- Book review: Respect and Criminal Justice. Criminology & Criminal Justice, 21(5), 725-726.
- Cyrus Tata, Sentencing: A Social Process – Re-Thinking Research and Policy. Punishment & Society, 23(3), 441-444.
- Research group
I am a member of the Centre for Criminological Research.
Title/Description: Leverhulme Research Fellowship - 'Over-Criminalisation and the Mythic Functions of Criminal Law'
- Awarding Body: The Leverhulme Trust
- People Involved: David Hayes
- Dates: 1st August 2022 - 31st January 2024
- Amount (£): £48,840
- Teaching interests
For me, the study of law and criminology are part of a course of personal development towards a capacity for critical citizenship – that is, political participation enriched by an awareness of context and a capacity to identify the costs and values of particular courses of action at a personal, community, societal, and international levels. In my teaching, I therefore try to emphasise the way in which law is contingent upon its social, political, and cultural contexts.
Central to this process is the individual development of one’s own skills and values. In my role as a Personal and Academic Tutor I encourage students to reflect upon their strengths and weaknesses, and to think about legal and criminological phenomena outside of and across modular and disciplinary boundaries.
In 2022/23 I am on research leave and will not be teaching on any undergraduate or postgraduate modules.
- Teaching activities
- LAW135 Criminal Law and Justice.
- LAW208 Advanced Criminal Law and Justice.
- LAW217 Punishment and Penal Policy.
- LAW307 Criminal Evidence.
- LAW6907 Issues in Comparative Penology.
- LAW6410 Theorising Punishment in a Global Perspective.
- Professional activities
I am a member of the European Society of Criminology (ESC), the Socio-Legal Studies Association (SLSA), and the network for Empirical Research on Sentencing (ERoS).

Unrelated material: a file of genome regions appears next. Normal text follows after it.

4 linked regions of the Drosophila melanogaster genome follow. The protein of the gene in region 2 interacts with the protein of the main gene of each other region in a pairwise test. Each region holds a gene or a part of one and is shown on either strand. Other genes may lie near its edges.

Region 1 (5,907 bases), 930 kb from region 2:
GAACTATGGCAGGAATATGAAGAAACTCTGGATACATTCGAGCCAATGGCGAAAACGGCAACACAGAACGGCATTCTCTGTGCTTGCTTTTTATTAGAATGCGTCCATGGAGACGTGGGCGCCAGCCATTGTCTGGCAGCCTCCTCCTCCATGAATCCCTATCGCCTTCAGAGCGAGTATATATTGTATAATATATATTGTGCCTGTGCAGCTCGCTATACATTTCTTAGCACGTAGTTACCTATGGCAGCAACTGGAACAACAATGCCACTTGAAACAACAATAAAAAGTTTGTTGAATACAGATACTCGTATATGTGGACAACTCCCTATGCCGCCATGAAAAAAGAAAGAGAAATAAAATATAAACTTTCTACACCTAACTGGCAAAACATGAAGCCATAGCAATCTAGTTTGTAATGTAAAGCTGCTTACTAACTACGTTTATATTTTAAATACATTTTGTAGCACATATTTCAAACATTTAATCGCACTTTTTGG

I am on the Editorial Board of the journal Incarceration.
Recent Invited Papers and Keynote Lectures
David Hayes, ‘Putting the “Mass” in Mass Supervision’, European Society of Criminology Annual Conference, 8th-10th September 2021 (online).
David Hayes, ‘Ben Crewe on the Bench: Bringing the Dimensional Pains of Punishment into the Courtroom’, Turning the Lens: Researching Sentencers (N-ERoS seminar series), 17th September 2020 (online).
David Hayes, ‘Confronting Penal Excess: Retribution and the Politics of Penal Minimalism’. Centre for Criminological Research Seminar, 14th October 2020 (online), Author Meets Critics session, with Prof Lucia Zedner and Prof Dirk van Zyl Smit discussing.
David Hayes, ‘Retributivism and the Criminological Imagination: Notes towards a Research Agenda’, European Society of Criminology Annual Conference, 10th-11th September 2020 (online).
David Hayes, ‘Confronting Penal Excess: Retribution and the Politics of Penal Minimalism’. Criminal Justice Research Centre (University of Nottingham), 25th March 2020 (online), Author Meets Critics session, with Prof Nicky Padfield and Prof Rob Canton discussing.
David Hayes, ‘Retributivism and Penal Minimalism: Notes on a Penal Theory of Political Action’, Society of Legal Scholars, Annual Conference 2019, University of Central Lancashire, 3rd-6th September 2019.
David Hayes, ‘To the Pain: Towards Measuring Penal Severity in Terms of the Pains of Punishment’, Centre for Criminological Research, Methods and Data in Sentencing Research: Quantitative and Qualitative Approaches, University of Sheffield, UK, 11th-12th July 2019.
David Hayes, ‘Inclusion and Exclusion within and beyond the Prison: Exploring the Punishment of Men Convicted of Sex Offences in England & Wales and Norway: Comment’, COMPEN, Punishment and Imprisonment in the Nordic Countries: Comparative Perspectives, University of Agder, Norway 13th-14th June 2019.
David Hayes, ‘The Power Behind the Thrown: Navigating between Reform and Abolition’, Centre for Criminological Research/Humanities Research Institute, Humanities Perspectives on Crime and Justice, 31st May 2019.